David A. Jefferson, DVM

David A. Jefferson, DVM

I have had a few clients this year ask whether I was thinking about retiring. My philosophy is that it’s not the miles on the odometer, but the tread remaining on the tires that counts. Lots of rubber left here. I am blessed by good health and every day look forward to my job as an equine vet. As long as I’m enjoying practice, retirement isn’t something that I think about much.

One of the benefits of working on your farms is that we have become friends. During the slower winter months it’s a treat to be able to share a cup of coffee and conversation in your barn or kitchen. Another joy for me is meeting new people and working out together how we can best serve your horses.

Work wise, I particularly enjoy chiropractic which in most cases makes a significant difference in the way a horse moves. It is truly rewarding to free up horses with gait restrictions.

My practice goals for this year:

  • Develop a customized program for senior horses. When their needs are paid attention to, they live longer. But, as they age, changes happen that can be challenging to them and to us as their owners. As a practice we will tap into our broad range of services and expertise to offer customized care packages for our senior citizens.
  • Ramp up our chiropractic work. Every year I spend a week in Chicago taking instruction from Dr. Carl DeStefano, DO, a board certified chiropractor who is light years ahead in his thinking about this avenue of healing. I want to bring even more of what I learn from him back to Maine to help our horses. I’d like to rely even more on adjustments and less on injections.
  • Find new and fun avenues to connect and engage with clients in ways that benefit their horses. Here’s where I could use YOUR input. Drop me an email or share your thoughts the next time you see me.

My condensed history:

  • Raised in NY State and after high school thought I wanted to be a dairy farmer. I graduated from Delhi Tech with a two year degree with that in mind.
  • Spent 1960-1963 in the US Marine Corps, and while carrying that heavy M1 rifle around decided that I might be happiest as a veterinarian.
  • Graduated from Cornell College of Veterinary Medicine, worked in a mixed practice in New Hampshire for 3 years, and then bought Dr. Charlie Meader’s equine practice in Greene, ME.
  • Built and operated the Maine Equine Clinic in Turner, doing horse medicine and surgery for a few years out of that facility. As that became more of a burden than a joy, I decided that I really liked farm practice best and sold that facility. It is now a furniture store, making more $ than I ever dreamed of making there.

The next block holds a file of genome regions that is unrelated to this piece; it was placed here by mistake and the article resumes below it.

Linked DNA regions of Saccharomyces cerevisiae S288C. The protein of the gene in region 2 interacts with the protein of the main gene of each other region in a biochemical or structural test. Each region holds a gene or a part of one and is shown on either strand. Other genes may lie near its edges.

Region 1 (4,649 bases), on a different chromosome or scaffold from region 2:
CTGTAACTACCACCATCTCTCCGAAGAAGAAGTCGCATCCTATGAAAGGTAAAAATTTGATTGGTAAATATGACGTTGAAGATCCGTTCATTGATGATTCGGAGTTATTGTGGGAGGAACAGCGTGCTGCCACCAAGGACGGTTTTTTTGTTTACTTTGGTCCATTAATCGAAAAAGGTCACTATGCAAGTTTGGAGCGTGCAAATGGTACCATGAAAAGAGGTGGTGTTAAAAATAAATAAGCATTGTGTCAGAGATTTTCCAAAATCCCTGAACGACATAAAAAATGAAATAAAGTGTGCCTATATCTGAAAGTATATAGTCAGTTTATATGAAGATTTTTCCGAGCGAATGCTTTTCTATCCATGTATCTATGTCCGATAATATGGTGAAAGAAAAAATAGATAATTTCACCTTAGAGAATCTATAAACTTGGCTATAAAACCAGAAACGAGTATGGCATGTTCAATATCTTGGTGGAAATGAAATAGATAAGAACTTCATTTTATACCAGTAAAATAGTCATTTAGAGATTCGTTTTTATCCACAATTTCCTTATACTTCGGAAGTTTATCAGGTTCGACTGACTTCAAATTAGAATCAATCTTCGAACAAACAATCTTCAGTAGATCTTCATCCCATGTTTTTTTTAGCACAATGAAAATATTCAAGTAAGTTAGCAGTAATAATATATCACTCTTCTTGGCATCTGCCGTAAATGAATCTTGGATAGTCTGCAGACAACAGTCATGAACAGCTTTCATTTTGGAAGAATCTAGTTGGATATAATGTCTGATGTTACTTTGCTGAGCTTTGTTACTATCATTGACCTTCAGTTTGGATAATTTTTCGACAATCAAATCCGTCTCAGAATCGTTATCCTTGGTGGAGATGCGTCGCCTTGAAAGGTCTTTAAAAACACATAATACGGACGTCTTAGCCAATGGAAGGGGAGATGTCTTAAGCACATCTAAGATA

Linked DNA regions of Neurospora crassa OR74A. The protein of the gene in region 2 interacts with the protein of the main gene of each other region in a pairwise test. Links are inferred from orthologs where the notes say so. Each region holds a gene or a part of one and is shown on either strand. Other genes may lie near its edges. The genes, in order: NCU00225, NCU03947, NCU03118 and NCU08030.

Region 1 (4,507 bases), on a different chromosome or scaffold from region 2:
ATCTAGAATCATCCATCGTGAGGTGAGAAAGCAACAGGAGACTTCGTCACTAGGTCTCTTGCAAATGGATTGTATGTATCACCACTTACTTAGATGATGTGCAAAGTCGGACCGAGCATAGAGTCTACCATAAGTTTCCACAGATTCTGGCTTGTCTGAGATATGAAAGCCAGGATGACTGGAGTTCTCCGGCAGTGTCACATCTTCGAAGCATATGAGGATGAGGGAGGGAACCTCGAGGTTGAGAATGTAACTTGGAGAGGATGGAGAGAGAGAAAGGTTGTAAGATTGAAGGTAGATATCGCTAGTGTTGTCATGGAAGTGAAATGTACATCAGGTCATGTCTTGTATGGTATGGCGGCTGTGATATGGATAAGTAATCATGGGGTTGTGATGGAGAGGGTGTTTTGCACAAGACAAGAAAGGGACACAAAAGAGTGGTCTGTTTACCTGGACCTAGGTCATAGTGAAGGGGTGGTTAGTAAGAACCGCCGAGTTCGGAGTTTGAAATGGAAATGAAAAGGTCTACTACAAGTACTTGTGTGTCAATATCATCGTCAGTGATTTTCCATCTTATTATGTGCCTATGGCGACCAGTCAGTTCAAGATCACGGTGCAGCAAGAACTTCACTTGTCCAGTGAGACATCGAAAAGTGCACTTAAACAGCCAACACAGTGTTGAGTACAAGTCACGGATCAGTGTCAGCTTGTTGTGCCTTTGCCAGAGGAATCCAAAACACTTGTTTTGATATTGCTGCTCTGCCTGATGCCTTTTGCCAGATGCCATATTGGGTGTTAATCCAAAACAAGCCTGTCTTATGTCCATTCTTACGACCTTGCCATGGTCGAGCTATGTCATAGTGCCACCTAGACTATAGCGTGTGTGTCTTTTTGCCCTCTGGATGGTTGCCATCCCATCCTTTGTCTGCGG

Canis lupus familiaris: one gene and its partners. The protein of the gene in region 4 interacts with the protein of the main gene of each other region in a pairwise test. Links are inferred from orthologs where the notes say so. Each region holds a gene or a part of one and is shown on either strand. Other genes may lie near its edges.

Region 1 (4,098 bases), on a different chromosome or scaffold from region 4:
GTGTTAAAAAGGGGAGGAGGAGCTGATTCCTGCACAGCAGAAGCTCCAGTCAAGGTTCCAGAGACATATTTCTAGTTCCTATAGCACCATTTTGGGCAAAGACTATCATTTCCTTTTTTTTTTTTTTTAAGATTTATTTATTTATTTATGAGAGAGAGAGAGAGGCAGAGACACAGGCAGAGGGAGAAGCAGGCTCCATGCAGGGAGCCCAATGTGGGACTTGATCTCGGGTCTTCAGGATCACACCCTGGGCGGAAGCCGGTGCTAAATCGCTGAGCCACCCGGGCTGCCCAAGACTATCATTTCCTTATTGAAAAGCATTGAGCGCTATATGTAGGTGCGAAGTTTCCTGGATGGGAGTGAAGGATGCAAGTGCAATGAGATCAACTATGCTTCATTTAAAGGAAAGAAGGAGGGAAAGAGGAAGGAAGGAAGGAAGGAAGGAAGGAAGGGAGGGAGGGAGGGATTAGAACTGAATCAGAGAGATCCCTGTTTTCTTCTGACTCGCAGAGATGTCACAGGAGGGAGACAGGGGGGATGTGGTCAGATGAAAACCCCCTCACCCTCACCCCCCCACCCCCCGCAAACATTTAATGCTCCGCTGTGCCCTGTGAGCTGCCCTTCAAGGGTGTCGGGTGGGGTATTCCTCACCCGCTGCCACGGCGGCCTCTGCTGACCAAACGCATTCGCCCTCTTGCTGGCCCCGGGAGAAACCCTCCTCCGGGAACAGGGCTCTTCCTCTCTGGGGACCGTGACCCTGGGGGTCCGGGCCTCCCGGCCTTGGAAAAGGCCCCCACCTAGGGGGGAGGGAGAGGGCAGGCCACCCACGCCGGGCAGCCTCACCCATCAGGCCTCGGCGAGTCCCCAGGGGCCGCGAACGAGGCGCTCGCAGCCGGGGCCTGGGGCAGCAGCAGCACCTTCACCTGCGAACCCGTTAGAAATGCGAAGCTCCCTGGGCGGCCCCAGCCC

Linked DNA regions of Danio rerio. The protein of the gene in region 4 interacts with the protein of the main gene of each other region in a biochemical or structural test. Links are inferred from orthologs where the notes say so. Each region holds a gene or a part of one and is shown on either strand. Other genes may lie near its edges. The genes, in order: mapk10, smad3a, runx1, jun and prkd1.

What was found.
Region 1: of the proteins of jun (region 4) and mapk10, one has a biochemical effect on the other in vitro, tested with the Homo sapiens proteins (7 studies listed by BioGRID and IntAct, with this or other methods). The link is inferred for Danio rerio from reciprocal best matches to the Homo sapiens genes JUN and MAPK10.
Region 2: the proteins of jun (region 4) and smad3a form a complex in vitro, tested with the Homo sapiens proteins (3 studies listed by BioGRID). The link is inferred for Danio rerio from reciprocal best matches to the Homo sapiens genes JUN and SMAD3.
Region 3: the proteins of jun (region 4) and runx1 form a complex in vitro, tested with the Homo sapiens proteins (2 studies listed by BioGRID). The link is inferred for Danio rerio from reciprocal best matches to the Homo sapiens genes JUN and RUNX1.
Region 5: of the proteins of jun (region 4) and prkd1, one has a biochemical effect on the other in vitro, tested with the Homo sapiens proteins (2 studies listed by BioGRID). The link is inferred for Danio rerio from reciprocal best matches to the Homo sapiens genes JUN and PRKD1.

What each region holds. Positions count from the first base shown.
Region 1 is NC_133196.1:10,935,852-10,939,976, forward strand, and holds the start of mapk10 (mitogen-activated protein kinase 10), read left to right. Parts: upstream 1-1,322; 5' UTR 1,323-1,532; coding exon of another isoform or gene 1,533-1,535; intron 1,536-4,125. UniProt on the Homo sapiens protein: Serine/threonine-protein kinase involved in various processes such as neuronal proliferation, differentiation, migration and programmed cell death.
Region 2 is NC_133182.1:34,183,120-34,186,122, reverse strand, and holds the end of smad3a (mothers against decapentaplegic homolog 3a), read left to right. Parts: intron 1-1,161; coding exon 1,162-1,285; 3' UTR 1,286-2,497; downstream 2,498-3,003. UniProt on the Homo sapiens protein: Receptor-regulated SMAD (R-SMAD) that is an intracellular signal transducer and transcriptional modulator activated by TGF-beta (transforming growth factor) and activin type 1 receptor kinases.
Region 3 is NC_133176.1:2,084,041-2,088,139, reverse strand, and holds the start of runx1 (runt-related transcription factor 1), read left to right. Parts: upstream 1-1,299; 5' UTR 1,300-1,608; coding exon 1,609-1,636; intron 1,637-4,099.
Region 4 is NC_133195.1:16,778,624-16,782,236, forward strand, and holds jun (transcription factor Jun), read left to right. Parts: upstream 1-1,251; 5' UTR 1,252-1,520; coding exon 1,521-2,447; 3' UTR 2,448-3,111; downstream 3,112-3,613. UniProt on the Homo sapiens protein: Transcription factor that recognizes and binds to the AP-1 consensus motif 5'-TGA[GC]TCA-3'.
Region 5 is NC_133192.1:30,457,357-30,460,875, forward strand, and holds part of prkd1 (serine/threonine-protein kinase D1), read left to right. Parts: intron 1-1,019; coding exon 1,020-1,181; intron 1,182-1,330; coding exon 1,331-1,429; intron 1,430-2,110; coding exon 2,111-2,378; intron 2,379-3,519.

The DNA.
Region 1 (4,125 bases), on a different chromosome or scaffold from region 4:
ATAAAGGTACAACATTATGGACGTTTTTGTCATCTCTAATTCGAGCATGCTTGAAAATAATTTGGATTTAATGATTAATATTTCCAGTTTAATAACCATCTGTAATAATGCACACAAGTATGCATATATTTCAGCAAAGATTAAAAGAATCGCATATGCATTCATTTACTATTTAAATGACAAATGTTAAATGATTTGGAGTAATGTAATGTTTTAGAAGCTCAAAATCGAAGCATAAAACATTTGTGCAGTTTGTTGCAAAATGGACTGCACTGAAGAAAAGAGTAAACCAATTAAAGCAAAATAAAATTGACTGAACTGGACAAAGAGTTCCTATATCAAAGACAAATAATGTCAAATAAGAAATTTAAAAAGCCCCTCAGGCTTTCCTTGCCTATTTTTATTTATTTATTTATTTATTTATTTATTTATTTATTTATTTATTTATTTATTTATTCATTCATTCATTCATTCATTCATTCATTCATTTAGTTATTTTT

• Bought our farm in New Gloucester in the mid 90’s which has become the practice office and headquarters for Maine Equine Associates.

On the personal side:

I feel blessed to share my life with my wife Bonnie, who after retiring from teaching second grade, helps us in the office in many ways. She edits my monthly articles that appear in The Horse’s Maine & New Hampshire so that they are understandable to new horse owners and hopefully not boring to veterans. When she understands a new article, it is ready for publication. Bonnie is not by nature a “horse person”, and in fact is mildly apprehensive of them.

We have two grown children; a son, Jim, who is a boat captain and has a farm in Searsmont, Maine, where he operates a woodworking shop. Our daughter Tally is a real estate agent in St. Petersburg, Florida. It was while visiting her that I took up sailing in Tampa Bay.

I am learning to play the piano, which is something I always have wanted to do. My brain is up to it, but my fingers often get in the way of each other.

I feel fortunate to have been brought up in a family of readers. My payback has been to enlist as a literacy volunteer. I am meeting weekly with my second student. He is a Hispanic dairy farm worker whose goals are to sharpen his English speaking and reading skills.

Here on my home farm we have two mini donkeys, Shamus and Shiloh, who keep us laughing. Annabelle, our farm cat, keeps the mouse population down and would love to have you come to visit and fuss over her. We have always had a dog, but not at the moment. Lizzy and Erin bring their dogs Raya and Pablo to the office, and that seems to fill need my canine need right now.

I get a lot of enjoyment working around my farm – cutting wood, fixing fence, and general farm maintenance through the seasons. I move dirt from here to there with my Kubota, and then move it someplace else. I do need a bigger tractor!